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HomeNewsDistrict tax increase suggested to fund $77.3-million hospital local share commitment 

District tax increase suggested to fund $77.3-million hospital local share commitment 

A discussion at the recent Health Services committee ended with a $77.3-million district commitment to Muskoka’s two new hospitals, as well as a tax increase in 2024 to support it. 

With the tax bump, a property assessed at $300,000 would pay about $4.29 more per year. The commitment towards the $225-million local share and tax increase will both have to be approved by District Council next month. 

Julie Stevens, District CAO, told committee the commitment would mean about 96 per cent of the local share is accounted for—around $30.5-million is already committed by Huntsville, Bracebridge, and municipalities in East Parry Sound, $70-million from Muskoka’s two hospital foundations, and about $38.2-million from Muskoka Algonquin Healthcare (MAHC) itself. 

Several councillors in West Muskoka, including some that do not sit on the Health Services committee, raised concerns about contributing to a local share for hospitals their constituents will not be able to use. 

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“I have to speak up for my municipality,” said Muskoka Lakes councillor Ruth Nishikawa. “This report about is about [the] Highway 11 corridor, it does not address East Muskoka at all. I will not have the ability to get to Huntsville. I don’t even have the ability to get to Bracebridge quite honestly. We use Orillia. That is our fastest route, and many people in my area as well as up the 169 [and 141], they use Parry Sound.” 

Brian Bochek, Georgian Bay councillor, agreed noting he does not know a single resident in his area that goes to a hospital other than Georgian Bay General Hospital in Midland. He added some concessions would need to be made for the smaller townships. 

Peter Koetsier, Mayor of Georgian Bay, who does not sit on the committee, says of all the closest hospitals to the Georgian Bay coast, Bracebridge is the fifth option for paramedics after Midland, Orillia, Barrie, and Parry Sound. He noted that of roughly $5.75-million in a district fund for hospital care, only $15,000 went to Midland’s hospital. 

“One quarter of one per cent for eight per cent of the population [and] financial contribution. Frankly, that’s not fair,” said Koetsier. “If we’re going to be fair to our residents, if we’re going to collect hospital tax from them, they should be able to allocate it to a hospital they’re going to use.”  

Moreen Miller, MAHC’s Board Chair, told council the agency needs to submit the next stage of planning to the province, complete with local share commitments, by January of 2024. She said the project has been added to Infrastructure Ontario’s list for 2027, and not acting now could scrap it indefinitely. 

“If we are unable to determine and develop our local share contribution and structure to go with our stage 1.3, we will come off the list and the project will not move ahead,” said Miller. “We can sit here today and debate when we will be back on the list, but I can tell you there are 25 other hospitals in the province in the middle of large capital projects.” 

Several councillors stressed the importance of at least discussing the item at the next council meeting.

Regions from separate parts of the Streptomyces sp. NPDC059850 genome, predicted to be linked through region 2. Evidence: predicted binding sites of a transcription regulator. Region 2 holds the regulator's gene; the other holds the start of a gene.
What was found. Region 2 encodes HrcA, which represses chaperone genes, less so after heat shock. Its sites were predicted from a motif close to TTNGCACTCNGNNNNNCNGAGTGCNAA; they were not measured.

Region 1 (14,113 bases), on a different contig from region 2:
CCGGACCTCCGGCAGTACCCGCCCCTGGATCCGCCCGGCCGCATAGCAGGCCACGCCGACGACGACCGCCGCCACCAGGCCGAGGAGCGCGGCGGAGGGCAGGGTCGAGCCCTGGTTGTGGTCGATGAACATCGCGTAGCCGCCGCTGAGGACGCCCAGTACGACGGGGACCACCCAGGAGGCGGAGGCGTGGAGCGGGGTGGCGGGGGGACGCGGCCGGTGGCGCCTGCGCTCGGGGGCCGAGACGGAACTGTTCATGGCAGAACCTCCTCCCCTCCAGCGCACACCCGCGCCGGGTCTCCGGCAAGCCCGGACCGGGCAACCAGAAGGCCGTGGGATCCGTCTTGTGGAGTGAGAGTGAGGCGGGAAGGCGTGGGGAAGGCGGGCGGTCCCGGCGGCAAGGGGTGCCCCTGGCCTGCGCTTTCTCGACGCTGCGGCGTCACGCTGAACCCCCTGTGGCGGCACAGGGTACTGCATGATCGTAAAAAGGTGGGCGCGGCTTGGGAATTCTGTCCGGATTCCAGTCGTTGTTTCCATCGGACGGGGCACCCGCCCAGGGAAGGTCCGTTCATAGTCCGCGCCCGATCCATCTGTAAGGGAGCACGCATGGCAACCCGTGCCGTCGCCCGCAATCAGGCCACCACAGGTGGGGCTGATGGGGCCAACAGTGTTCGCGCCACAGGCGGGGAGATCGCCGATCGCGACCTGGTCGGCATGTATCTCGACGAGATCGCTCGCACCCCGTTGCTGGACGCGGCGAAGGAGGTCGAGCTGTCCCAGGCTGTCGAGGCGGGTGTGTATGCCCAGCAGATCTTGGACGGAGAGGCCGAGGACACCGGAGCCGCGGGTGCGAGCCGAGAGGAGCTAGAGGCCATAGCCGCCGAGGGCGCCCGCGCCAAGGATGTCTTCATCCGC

“It’s more than important that we move it ahead for any number of reasons,” said committee chair Terry Glover. “We’ve all heard commitments from the premier, commitments from your MPP, to fund this situation. There’s an awful lot of other hospitals waiting for this opportunity. I can’t see it coming around quickly again.” 

Glover also noted the difficulties in attracting health care workers to local providers. “What message are we sending to the public and to our health care workers if we say at council in a month’s time that we don’t support upgrades and fixing up our hospital? You only need to look slightly to [the east] at Minden where they’ve closed their emergency room.” 

Jeff Lehman, District Chair, added “you can’t attract world-class staff without world-class facilities, or at the very least decent facilities.” He noted that even now, Muskoka’s hospitals are over capacity. “Not to mention in six years when the redevelopment is slated to start, and we need to consider what will be needed in 10 years.” 

“We do sit as district councillors here, and it is a very difficult thing to separate our local interests and our district interests,” said Lehman. “What I’m hearing though, is a fair comment that West Muskoka is not served by these hospitals to the degree that East Muskoka is. And so we wish our hospital funding allocations to better reflect that.” 

In the end, councillors amended the motion to start contributions to the Health Care Facilities Reserve Fund two years earlier than the original 2026, with more proportionate distribution of the funds to hospitals to be discussed later. It will start at $100,000 in 2024, with increasing by an additional $100,000 each year after.  

“Muskoka needs this so badly and so clearly. It’s not just the capacity issues in the ERs, it is the fact that we’re a growing municipality and growing district again,” says Lehman. “We saw that during the past few years, and we know it’s coming. And the pressures are very real on our hospitals. So the capacity is needed. And that’s what this local share will help create.” 

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